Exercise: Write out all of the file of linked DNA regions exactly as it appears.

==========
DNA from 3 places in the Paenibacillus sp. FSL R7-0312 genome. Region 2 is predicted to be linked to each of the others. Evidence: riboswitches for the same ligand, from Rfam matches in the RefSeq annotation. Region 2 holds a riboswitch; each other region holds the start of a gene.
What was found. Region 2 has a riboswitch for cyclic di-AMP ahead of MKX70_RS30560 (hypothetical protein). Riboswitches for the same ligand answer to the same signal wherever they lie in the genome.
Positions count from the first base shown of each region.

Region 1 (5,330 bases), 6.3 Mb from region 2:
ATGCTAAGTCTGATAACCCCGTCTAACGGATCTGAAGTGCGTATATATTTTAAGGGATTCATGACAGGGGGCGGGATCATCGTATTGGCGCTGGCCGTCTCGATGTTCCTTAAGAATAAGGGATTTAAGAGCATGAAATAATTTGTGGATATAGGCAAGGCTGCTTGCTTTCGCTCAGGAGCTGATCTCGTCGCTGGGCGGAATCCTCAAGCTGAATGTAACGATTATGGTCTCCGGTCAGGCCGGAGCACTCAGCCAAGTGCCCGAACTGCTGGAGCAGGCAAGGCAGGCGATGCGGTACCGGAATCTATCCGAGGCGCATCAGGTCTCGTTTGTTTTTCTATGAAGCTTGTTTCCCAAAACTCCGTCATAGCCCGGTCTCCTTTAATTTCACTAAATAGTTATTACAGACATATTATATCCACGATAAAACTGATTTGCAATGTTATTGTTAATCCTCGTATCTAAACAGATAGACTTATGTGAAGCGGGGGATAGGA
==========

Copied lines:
DNA from 3 places in the Paenibacillus sp. FSL R7-0312 genome. Region 2 is predicted to be linked to each of the others. Evidence: riboswitches for the same ligand, from Rfam matches in the RefSeq annotation. Region 2 holds a riboswitch; each other region holds the start of a gene.
What was found. Region 2 has a riboswitch for cyclic di-AMP ahead of MKX70_RS30560 (hypothetical protein). Riboswitches for the same ligand answer to the same signal wherever they lie in the genome.
Positions count from the first base shown of each region.

Region 1 (5,330 bases), 6.3 Mb from region 2:
ATGCTAAGTCTGATAACCCCGTCTAACGGATCTGAAGTGCGTATATATTTTAAGGGATTCATGACAGGGGGCGGGATCATCGTATTGGCGCTGGCCGTCTCGATGTTCCTTAAGAATAAGGGATTTAAGAGCATGAAATAATTTGTGGATATAGGCAAGGCTGCTTGCTTTCGCTCAGGAGCTGATCTCGTCGCTGGGCGGAATCCTCAAGCTGAATGTAACGATTATGGTCTCCGGTCAGGCCGGAGCACTCAGCCAAGTGCCCGAACTGCTGGAGCAGGCAAGGCAGGCGATGCGGTACCGGAATCTATCCGAGGCGCATCAGGTCTCGTTTGTTTTTCTATGAAGCTTGTTTCCCAAAACTCCGTCATAGCCCGGTCTCCTTTAATTTCACTAAATAGTTATTACAGACATATTATATCCACGATAAAACTGATTTGCAATGTTATTGTTAATCCTCGTATCTAAACAGATAGACTTATGTGAAGCGGGGGATAGGA